- #1

PcumP_Ravenclaw

- 106

- 4

Dear all,

Can anyone please explain how the linear combination of non-coplanar and non-orthogonal coordinate axes representing a point x as shown below is

##

x = \dfrac{[x,b,c]}{[a,b,c]} a + \dfrac{[a,x,c]}{[a,b,c]} b + \dfrac{[a,b,x]}{[a,b,c]} c

##

I know that you can just add up the the magnitudes in the directions of the axes a,b and c to locate a point x. but how did the magnitudes in the direction a,b and c come to be

## \dfrac{[x,b,c]}{[a,b,c]} , \dfrac{[a,x,c]}{[a,b,c]} and \dfrac{[a,b,x]}{[a,b,c]} ##

Danke...

Can anyone please explain how the linear combination of non-coplanar and non-orthogonal coordinate axes representing a point x as shown below is

**derived**. Please use the reference text attached in this post to explain to me as i will find it a bit relevant. I want to know how it is derived using the scalar triple product and to get an understanding of what a scalar triple product does to three vectors apart from it calculating the volume of the parrellelepiped formed from the three vectors.##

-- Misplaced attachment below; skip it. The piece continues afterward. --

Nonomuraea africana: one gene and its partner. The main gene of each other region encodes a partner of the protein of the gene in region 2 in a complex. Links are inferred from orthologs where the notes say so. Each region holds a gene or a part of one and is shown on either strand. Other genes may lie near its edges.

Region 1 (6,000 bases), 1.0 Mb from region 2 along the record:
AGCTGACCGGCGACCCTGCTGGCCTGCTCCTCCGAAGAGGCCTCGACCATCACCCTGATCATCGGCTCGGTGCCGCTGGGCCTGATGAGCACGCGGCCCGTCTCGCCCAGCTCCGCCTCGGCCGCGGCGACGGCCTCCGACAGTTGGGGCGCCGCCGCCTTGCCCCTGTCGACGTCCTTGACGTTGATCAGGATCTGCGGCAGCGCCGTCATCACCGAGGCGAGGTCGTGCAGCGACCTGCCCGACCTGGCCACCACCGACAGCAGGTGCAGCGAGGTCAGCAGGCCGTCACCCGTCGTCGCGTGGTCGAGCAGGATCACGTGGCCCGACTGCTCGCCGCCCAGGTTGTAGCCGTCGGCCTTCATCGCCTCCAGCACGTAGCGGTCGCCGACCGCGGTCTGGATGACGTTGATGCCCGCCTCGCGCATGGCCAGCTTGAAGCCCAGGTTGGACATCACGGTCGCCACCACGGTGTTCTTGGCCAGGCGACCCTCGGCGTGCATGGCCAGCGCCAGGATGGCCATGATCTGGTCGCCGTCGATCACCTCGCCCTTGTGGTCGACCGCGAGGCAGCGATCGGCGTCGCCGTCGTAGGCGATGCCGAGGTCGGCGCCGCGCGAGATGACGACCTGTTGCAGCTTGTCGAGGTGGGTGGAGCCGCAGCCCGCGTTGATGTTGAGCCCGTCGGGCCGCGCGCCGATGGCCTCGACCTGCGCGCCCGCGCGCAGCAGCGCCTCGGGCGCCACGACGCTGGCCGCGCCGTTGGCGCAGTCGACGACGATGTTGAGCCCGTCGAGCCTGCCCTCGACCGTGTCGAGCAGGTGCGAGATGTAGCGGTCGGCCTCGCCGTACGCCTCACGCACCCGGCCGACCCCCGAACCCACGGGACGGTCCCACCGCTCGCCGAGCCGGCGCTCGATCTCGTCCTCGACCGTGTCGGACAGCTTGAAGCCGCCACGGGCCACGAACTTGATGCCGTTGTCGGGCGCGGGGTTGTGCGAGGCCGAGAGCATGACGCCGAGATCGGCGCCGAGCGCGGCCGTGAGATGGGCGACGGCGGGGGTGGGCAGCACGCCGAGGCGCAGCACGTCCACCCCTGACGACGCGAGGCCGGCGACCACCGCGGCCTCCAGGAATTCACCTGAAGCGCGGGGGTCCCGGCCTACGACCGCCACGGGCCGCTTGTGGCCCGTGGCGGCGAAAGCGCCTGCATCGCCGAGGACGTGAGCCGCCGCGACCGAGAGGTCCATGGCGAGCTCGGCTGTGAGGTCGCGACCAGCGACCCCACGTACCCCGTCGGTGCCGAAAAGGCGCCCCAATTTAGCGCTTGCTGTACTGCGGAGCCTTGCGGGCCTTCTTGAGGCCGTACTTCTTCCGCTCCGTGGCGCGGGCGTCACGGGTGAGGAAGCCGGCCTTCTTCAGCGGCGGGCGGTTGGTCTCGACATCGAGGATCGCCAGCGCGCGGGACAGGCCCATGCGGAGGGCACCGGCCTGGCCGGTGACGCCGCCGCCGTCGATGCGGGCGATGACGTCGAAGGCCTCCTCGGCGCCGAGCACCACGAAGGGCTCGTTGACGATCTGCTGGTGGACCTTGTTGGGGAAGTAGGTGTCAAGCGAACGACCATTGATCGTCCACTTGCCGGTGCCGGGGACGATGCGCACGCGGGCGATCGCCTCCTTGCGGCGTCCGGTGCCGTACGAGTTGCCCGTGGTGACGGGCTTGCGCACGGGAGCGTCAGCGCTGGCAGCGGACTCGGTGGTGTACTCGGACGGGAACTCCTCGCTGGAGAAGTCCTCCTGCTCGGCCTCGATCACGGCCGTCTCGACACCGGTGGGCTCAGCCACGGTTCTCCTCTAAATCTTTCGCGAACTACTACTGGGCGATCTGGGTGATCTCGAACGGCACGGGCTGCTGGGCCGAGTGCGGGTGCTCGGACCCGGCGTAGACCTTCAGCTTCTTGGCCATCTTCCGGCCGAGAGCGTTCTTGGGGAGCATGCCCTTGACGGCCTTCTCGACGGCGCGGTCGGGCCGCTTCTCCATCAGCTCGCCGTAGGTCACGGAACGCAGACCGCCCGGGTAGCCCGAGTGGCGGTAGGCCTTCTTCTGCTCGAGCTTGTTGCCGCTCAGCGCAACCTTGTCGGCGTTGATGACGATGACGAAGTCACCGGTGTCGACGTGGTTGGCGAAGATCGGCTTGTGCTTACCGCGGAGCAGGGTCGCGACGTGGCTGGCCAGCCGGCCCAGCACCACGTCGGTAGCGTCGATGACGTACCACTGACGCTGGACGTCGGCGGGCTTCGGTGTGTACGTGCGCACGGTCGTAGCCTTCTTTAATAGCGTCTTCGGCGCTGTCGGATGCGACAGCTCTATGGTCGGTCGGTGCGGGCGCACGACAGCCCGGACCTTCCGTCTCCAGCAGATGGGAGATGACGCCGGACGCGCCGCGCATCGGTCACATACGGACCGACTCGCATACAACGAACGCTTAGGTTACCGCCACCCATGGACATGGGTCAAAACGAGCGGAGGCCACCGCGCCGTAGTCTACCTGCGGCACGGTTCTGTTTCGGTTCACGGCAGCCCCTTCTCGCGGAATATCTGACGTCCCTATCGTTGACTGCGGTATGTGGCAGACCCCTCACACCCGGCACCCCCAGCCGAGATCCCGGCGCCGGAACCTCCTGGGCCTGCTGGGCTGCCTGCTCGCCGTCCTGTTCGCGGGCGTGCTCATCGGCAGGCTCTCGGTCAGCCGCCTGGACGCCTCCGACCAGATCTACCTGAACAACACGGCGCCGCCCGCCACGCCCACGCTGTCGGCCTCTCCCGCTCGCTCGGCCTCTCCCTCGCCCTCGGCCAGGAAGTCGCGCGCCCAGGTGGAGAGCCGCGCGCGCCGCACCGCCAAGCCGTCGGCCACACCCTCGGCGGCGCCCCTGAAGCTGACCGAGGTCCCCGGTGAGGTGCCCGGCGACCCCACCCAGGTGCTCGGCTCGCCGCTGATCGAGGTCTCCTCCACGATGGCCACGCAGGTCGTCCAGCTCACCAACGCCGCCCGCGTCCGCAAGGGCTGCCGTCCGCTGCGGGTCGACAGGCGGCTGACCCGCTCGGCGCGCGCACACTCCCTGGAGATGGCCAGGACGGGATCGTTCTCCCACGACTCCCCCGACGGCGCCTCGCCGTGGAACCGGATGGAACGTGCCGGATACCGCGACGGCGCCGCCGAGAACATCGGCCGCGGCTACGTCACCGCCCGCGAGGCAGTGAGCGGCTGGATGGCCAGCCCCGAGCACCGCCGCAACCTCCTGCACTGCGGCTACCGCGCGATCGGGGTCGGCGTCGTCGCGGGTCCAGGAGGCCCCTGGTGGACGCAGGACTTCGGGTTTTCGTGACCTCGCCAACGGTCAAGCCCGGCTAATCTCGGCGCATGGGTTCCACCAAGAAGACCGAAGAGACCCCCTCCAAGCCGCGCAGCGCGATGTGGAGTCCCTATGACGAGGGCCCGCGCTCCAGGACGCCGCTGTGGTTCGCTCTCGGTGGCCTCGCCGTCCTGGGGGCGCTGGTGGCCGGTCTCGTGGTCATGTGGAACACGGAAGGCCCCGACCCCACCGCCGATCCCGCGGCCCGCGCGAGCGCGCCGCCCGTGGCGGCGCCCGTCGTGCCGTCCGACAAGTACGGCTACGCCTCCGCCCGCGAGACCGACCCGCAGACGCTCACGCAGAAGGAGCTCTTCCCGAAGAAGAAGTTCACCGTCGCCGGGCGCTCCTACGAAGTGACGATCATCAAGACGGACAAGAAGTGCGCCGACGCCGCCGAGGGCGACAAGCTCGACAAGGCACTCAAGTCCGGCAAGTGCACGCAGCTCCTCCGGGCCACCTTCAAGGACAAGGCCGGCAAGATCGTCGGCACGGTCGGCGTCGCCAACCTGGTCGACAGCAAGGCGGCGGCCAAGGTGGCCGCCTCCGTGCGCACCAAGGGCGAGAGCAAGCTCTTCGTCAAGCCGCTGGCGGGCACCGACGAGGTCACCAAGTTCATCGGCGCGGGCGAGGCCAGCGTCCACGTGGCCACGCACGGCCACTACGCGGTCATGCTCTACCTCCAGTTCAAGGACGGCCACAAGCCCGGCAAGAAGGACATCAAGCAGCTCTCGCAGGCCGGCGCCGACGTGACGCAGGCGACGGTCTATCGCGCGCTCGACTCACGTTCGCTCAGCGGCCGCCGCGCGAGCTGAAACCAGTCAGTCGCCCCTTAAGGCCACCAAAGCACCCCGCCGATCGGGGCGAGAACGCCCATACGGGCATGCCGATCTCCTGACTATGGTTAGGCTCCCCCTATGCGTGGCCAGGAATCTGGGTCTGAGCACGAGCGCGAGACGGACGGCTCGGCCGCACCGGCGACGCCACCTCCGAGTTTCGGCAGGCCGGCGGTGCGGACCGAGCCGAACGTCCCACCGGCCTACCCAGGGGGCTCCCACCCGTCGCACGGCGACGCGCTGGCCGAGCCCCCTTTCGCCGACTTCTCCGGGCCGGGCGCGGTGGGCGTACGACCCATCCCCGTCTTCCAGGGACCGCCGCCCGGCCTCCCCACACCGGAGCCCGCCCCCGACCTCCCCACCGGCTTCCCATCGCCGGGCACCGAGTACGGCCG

x = \dfrac{[x,b,c]}{[a,b,c]} a + \dfrac{[a,x,c]}{[a,b,c]} b + \dfrac{[a,b,x]}{[a,b,c]} c

##

I know that you can just add up the the magnitudes in the directions of the axes a,b and c to locate a point x. but how did the magnitudes in the direction a,b and c come to be

## \dfrac{[x,b,c]}{[a,b,c]} , \dfrac{[a,x,c]}{[a,b,c]} and \dfrac{[a,b,x]}{[a,b,c]} ##

Danke...